There comes a time in any dieter’s life for the last indulgence before the diet begins. It could be one last big huge honkin restaurant dessert. It could be one delicious last gourmet meal at your favorite restaurant. It might even be one all out eat it all feast with girlfriends before the diet begins. World’s greatest frenemy: the diet.
A couple of nights ago, I had dinner with a close friend. The dinner was her one last oh my goodness rock my socks off meal before her weeks of restriction and deprivation and bowls and bowls of sprouts began (if she were lucky). Hearing her talk about this upcoming diet, you would think she was being shipped off somewhere cruel and harsh, military style. You would think that she would not even remember the taste of good food when it was over, that she would be so tired, exhausted by the grueling fitness routine and dulled by the endless meals of nothing but very little food that by the end of it she would have forgotten herself completely, if not everything at all.
This diet she spoke of sounded like punishment, not an effort to get healthy, not an attempt to feel better. She was concerned with looking better (read: thinner), and, while there is nothing in the world wrong with that, I was concerned for her, her sanity, her happiness, her well-being, because all of this, including the feast, was for her wedding diet, for the big day.
I hear it all the time. The crash diets to go on the cruise. My own efforts to diet to look good at graduation, or a big party, or on vacation. Colleagues who want to diet and run every single day for miles and miles and miles to look good on their honeymoons.
Now, before I go on, I should tell you that this friend of mine is absolutely beautiful, and not the type of beautiful you see everyday. Her skin glows. Her smile could light up an entire room (for real) and she is charming and kind. The perfect package, you might say. And, now she was headed down diet’s dreaded path.
At dinner, my dear friend ate-everything in sight. From appetizers to rich, creamy, luscious pasta, to two desserts and cocktails and wine, she downed herself with culinary delights in preparation for the storm ahead.
Then, we went home and the next morning, she talked about her meal like it was God’s own dinner. Then, the diet began. She became crabby, irritable within days. She told me she missed food, almost every kind of food. She was exhausted. She wanted a pizza. An entire pizza. Now.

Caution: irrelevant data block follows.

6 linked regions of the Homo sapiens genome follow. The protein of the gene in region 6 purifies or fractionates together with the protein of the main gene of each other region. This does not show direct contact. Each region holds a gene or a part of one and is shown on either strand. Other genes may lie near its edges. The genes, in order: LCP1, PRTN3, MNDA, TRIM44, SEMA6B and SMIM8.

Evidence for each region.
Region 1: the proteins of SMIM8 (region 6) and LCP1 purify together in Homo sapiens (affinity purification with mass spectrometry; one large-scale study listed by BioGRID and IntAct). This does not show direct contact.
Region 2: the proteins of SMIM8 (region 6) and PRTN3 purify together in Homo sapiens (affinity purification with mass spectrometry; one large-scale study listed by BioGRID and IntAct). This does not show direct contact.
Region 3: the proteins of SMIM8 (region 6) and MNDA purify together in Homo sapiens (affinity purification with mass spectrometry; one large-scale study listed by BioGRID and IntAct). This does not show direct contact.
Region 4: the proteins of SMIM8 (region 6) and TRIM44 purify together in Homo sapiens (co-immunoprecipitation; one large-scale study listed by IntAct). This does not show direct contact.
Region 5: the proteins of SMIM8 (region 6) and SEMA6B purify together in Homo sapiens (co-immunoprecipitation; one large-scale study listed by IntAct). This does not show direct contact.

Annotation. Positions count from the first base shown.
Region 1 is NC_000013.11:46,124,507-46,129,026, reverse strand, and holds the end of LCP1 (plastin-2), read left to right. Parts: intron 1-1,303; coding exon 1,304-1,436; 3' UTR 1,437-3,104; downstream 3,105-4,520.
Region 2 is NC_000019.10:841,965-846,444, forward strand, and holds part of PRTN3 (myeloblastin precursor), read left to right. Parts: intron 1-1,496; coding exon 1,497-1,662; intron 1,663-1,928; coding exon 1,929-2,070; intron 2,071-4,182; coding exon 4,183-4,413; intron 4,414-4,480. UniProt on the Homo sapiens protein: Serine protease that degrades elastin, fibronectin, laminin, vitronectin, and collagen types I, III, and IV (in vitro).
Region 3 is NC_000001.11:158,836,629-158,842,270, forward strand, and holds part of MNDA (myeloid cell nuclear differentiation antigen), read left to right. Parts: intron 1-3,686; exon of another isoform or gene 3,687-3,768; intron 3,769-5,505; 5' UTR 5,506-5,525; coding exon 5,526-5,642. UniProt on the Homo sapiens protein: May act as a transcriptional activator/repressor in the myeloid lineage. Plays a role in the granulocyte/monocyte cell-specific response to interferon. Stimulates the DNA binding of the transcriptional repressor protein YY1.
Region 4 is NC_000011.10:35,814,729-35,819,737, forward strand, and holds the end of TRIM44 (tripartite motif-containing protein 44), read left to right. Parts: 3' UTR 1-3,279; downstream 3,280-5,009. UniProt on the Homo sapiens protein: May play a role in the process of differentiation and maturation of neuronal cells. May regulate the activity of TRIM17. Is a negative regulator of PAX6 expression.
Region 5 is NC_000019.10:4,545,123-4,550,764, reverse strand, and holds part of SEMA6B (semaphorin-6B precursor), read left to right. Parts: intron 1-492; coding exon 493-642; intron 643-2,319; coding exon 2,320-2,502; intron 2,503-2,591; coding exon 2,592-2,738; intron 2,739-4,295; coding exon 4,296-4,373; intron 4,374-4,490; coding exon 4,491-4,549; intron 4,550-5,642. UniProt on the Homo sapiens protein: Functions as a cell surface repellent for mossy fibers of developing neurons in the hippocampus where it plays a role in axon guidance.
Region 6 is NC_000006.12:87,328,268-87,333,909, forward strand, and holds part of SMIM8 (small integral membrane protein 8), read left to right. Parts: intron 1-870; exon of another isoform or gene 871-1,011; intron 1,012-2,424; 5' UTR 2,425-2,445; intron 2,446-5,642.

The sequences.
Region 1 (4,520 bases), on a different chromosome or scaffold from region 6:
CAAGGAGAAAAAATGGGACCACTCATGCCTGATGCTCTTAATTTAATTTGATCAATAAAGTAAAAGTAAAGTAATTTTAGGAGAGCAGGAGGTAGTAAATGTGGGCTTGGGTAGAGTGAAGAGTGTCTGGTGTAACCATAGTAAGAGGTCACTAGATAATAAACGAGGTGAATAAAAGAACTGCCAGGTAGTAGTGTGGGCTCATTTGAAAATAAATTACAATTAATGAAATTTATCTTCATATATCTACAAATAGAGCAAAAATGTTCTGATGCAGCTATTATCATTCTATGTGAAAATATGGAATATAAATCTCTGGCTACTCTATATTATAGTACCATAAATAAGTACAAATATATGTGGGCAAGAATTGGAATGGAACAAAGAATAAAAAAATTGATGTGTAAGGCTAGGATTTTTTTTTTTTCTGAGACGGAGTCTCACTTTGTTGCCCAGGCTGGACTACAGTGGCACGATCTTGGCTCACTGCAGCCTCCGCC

Then, on the phone this morning, she said to me, there has to be a better way.
Living healthy is not about dieting and not dieting and restricting and not restricting. It cannot be. It should not be. Our bodies should not have to miss out on dessert. That’s just not right. It is not fair. Our bodies should be able to, in their infinite greatness, digest a good dessert every once in a while and then enjoy some carrots maybe, if we feel like it.
The point here is that setting ourselves up to diet, for the big day (the wedding, the graduation, the cruise, the vacation) makes us hate the diet. It makes us indulge when we may not really want to eat that much because we know that the food Gods are going to take away the good food the next day (who, on that stranded island, would not enjoy two desserts?) It also keeps us from living every day, mindful of our bodies and our health, while also enjoying food. All in moderation. The perfect balance.
The eat it today because tomorrow I will starve, restrict, deprive, not eat tasty food, is not healthy. It is not good. It is not right. In fact, the diet in itself is wrong. It’s bad. It’s just not fair. Living healthy, 365 days a year, enjoying and celebrating our bodies, allows us to enjoy all of these special occasions in the skin we are in and not the body of a woman we have to create to go on vacation (after all, it is vacation. why should it take SO much work?)
Taking steps to look better (exercising more, eating more fruits/veggies for nutrients, drinking more water), all of that is a good thing, even if it is to look good on our wedding day. In fact, getting healthier anytime is a good thing-if it is actually healthy you are after (and not just a smaller dress-or bikini).
Because-have we ever thought that maybe, just maybe, we would look good on our wedding day as is? Not any thinner? (I know we could always be thinner, but do we actually need to be thinner-to be healthier, or even, to be more beautiful?) Because, you know what, I think we just might look beautiful, as is-or, that our efforts should be to get healthy (and beautiful will just naturally follow?) Besides, if we want to start our diet tomorrow, imagine what that means we will eat tonight.